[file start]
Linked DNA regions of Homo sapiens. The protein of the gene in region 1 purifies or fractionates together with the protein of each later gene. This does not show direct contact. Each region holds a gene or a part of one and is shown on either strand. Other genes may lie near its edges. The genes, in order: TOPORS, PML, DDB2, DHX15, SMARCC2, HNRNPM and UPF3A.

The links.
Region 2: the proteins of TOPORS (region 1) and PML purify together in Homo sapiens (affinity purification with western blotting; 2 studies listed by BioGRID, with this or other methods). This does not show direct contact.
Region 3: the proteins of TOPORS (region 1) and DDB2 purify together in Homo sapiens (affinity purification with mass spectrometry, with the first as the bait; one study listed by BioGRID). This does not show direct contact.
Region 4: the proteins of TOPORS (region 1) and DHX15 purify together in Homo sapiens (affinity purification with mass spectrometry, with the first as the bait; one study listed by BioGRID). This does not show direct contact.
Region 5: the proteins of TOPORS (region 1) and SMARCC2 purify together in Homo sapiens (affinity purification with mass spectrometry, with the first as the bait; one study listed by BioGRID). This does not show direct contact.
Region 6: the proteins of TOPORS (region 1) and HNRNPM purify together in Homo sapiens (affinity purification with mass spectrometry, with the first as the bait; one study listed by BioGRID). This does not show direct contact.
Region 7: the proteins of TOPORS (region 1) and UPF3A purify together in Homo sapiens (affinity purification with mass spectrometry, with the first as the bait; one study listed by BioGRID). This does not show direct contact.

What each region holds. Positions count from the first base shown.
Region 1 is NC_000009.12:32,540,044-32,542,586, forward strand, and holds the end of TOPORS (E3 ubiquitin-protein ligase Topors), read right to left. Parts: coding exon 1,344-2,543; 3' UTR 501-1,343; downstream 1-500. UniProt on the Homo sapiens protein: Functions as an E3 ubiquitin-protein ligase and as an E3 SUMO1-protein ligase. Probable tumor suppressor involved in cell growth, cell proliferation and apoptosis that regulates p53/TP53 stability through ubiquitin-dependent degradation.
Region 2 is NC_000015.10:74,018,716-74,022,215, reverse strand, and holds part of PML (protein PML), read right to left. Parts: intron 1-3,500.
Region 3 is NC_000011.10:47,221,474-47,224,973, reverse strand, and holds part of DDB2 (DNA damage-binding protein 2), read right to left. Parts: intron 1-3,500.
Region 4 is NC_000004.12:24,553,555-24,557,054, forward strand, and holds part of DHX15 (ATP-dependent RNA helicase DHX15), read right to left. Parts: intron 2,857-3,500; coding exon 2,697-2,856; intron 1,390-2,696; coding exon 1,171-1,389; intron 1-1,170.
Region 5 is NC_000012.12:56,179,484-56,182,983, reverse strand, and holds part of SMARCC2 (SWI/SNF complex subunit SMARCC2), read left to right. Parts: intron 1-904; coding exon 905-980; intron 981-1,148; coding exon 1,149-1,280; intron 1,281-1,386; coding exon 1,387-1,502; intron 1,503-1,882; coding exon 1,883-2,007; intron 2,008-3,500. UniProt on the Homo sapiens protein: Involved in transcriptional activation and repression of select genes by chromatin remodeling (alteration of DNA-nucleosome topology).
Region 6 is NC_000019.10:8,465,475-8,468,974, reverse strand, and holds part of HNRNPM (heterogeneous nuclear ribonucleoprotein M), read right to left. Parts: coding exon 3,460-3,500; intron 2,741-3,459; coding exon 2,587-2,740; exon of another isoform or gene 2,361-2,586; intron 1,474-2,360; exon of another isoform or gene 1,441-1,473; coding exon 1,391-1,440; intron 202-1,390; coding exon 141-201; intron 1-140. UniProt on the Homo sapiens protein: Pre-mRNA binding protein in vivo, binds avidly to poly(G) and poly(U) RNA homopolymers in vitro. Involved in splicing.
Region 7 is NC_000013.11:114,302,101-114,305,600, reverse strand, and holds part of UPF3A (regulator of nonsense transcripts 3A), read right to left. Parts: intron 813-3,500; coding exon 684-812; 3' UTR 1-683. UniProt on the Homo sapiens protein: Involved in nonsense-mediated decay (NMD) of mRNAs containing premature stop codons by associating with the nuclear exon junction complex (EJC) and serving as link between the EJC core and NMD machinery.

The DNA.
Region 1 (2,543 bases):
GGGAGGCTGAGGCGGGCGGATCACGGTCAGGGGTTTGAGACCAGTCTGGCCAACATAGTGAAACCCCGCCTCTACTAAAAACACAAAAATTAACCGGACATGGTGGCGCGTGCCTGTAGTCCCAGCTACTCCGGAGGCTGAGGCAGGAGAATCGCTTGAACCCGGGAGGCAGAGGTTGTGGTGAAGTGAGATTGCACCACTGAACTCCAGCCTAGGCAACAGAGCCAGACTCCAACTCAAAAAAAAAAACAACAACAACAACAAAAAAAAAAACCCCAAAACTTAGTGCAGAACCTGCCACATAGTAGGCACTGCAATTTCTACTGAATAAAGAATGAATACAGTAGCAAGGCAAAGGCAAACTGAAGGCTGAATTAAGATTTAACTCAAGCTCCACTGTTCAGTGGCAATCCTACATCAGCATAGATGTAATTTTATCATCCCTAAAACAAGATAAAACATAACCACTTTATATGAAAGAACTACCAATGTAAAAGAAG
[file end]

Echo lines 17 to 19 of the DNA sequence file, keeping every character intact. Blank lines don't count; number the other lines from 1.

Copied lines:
The DNA.
Region 1 (2,543 bases):
GGGAGGCTGAGGCGGGCGGATCACGGTCAGGGGTTTGAGACCAGTCTGGCCAACATAGTGAAACCCCGCCTCTACTAAAAACACAAAAATTAACCGGACATGGTGGCGCGTGCCTGTAGTCCCAGCTACTCCGGAGGCTGAGGCAGGAGAATCGCTTGAACCCGGGAGGCAGAGGTTGTGGTGAAGTGAGATTGCACCACTGAACTCCAGCCTAGGCAACAGAGCCAGACTCCAACTCAAAAAAAAAAACAACAACAACAACAAAAAAAAAAACCCCAAAACTTAGTGCAGAACCTGCCACATAGTAGGCACTGCAATTTCTACTGAATAAAGAATGAATACAGTAGCAAGGCAAAGGCAAACTGAAGGCTGAATTAAGATTTAACTCAAGCTCCACTGTTCAGTGGCAATCCTACATCAGCATAGATGTAATTTTATCATCCCTAAAACAAGATAAAACATAACCACTTTATATGAAAGAACTACCAATGTAAAAGAAG